By Monica Alonzo
By Stephen Lemons
By Jason P. Woodbury
By Dulce Paloma Baltazar Pedraza
By Ray Stern
By Pete Kotz
By Monica Alonzo
By New Times
"My feeling is they're dead wrong," echoes Al Flores, the Phoenix attorney who won a federal desegregation suit against Phoenix Union High School District. "Let's face it: we border on a country that speaks Spanish."
Ayala, on the other hand, feels that learning English is not a cultural threat.
"They feel there's an enormous cultural issue attached to that, and I don't know why people can't seem to separate the two issues, the culture issue and the learning of English issue. They feel it's an oppression of the Mexicans. That has very little to do with what we are doing."
"Do you think you have to teach them how to be Mexicans?" Mendoza adds.
California millionaire Ron Unz made a crusade of his California referendum, bankrolling it with his own money. He did not go looking for Arizonans to carry on the campaign, Mendoza and Ayala insist. They contacted him for advice. To date, Unz has only provided them with office equipment and space on his Web site, they say.
What they want instead of bilingual education or extended ESL is a one-year, sheltered immersion program, which essentially means taking the newcomers and segregating them in intensive language class for one year and then letting them sink or swim from there.
"To imagine that a child cannot be taught entirely in English because he hasn't achieved a certain level of academic English is silly," Ayala says. "They don't develop academic English in a vacuum, they develop it by doing academics in English. And what is the level of academics they were doing in first and second grade anyway?"
The bilingual educators, Ayala and Mendoza contend, have built themselves an empire that they guard jealously, keeping jobs despite their inability to educate bilingual children. In fact, the bilingual director of Tucson schools did not want Ayala to be photographed in his classroom but had no objections to photographing bilingual teachers in theirs.
If English for the Children's initiative hit Arizona polling places tomorrow, it would probably win as resoundingly as it did in California. But those voting for it would be strange bedfellows: antibilingual Hispanics, and political moderates frustrated with public education in general who would vote alongside right-wing racists and xenophobes. Hispanics as a group don't vote in large numbers, and many cannot because they are not citizens. In other words, the audience and advocates for bilingual education may not even go to the polls.
"A lot of my colleagues think it's very politically sound, says Lisa Keegan, "that it's a smart idea. Is it a good idea? Noooooo!"
Keegan says that Ron Unz frequently sends her faxes to convince her of his way of thinking.
"He keeps saying, 'Lisa, you'll get re-elected,' and I say, 'Ron, I don't care.'"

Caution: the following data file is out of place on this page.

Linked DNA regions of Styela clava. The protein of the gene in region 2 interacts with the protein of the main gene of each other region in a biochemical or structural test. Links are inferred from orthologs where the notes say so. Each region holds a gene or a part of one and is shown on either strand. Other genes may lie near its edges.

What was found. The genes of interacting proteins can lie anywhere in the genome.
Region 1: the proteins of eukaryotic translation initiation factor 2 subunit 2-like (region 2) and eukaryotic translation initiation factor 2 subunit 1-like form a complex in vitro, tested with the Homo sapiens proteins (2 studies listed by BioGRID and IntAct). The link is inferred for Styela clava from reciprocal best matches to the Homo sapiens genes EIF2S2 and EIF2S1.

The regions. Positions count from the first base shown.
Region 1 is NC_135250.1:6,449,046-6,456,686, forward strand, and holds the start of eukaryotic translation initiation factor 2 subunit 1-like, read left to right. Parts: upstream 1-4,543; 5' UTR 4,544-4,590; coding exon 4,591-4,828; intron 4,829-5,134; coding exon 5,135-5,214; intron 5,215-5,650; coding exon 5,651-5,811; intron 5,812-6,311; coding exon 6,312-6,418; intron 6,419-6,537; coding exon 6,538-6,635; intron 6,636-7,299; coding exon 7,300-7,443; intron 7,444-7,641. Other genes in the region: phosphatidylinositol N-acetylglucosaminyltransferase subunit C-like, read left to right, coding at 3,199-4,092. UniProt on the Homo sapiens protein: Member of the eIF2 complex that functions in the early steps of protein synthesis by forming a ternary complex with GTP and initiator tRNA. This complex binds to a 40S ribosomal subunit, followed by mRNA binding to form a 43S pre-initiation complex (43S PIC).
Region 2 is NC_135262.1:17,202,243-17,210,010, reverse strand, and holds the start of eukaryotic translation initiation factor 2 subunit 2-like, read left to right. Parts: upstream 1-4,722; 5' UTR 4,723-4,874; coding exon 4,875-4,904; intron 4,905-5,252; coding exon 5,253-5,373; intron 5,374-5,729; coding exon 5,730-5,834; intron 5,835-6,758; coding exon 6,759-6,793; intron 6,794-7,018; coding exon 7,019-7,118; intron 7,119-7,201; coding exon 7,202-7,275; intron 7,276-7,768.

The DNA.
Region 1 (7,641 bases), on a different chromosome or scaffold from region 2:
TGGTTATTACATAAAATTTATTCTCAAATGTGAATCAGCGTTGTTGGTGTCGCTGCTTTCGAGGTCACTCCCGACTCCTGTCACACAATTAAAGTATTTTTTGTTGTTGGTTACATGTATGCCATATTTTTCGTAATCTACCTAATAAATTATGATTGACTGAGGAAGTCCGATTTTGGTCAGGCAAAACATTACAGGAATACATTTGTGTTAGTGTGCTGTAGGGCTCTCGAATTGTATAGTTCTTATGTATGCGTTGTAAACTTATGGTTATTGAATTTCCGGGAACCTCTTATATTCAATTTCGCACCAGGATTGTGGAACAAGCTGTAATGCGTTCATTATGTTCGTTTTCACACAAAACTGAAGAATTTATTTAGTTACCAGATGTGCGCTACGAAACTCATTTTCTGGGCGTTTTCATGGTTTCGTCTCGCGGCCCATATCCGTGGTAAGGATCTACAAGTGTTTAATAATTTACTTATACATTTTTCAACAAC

In federal court in Tucson, in Judge Alfredo Marquez's courtroom, there is a wild card that may trump English for the Children and Representative Knaperek's bill.
In 1992, an attorney named Bill Morris filed a class action suit on behalf of children in the Nogales Unified School District, charging that the state had not met its state or federal obligation to see that Spanish-speaking children were given the instruction they were entitled to, therefore violating their civil rights.
There were not enough programs, not enough teachers, not enough resources. And in 1993, the federal Office of Civil Rights agreed. That agency's investigation "concluded that the District discriminates against national-origin minority children on the basis of their limited English proficiency by not providing them services necessary for them to participate meaningfully in the District's educational program . . ."
Morris doesn't know how many LEP students are in a bona fide program that can satisfy state and federal law. "I can't put an exact percentage on it, but I'm satisfied that it's substantially less than 50 percent."
After years of back and forth with the state, Morris filed three motions for summary judgment nearly a year ago. Two cover the state's compliance with the Supreme Court's Lau decision; the third seeks to exempt LEP students from the AIMS test. Marquez could issue a decision any day.
If he rules in favor of the plaintiffs, it would negate the English for the Children initiative--as in a game of paper-scissors-rock, federal court ruling takes state initiative, Morris believes.
"That argument is being presented to the California courts right now," he says.
And federal court ruling takes state law as well. Joe Eddie Lopez consulted with Morris while crafting his bill to make sure it would withstand a possible federal challenge. Knaperek's bill would not, Morris insists.
"It's not a question of whether bilingual education is good or bad in the abstract," Morris says, "It's 'Did your children receive any instruction due him or her or them under federal law?' As long as the answer is no, because the state never made it possible, this becomes a truly sterile debate."
In essence, the suit says to the state of Arizona: How would you know whether bilingual education works? You have never done it.
Lisa Keegan wouldn't comment on the pending case.
Judges and legislators can deal in abstracts; teachers face classrooms.
"Our district has 25 different languages," says Michael Rivera, principal at Andalucia Middle School on the west side of Phoenix.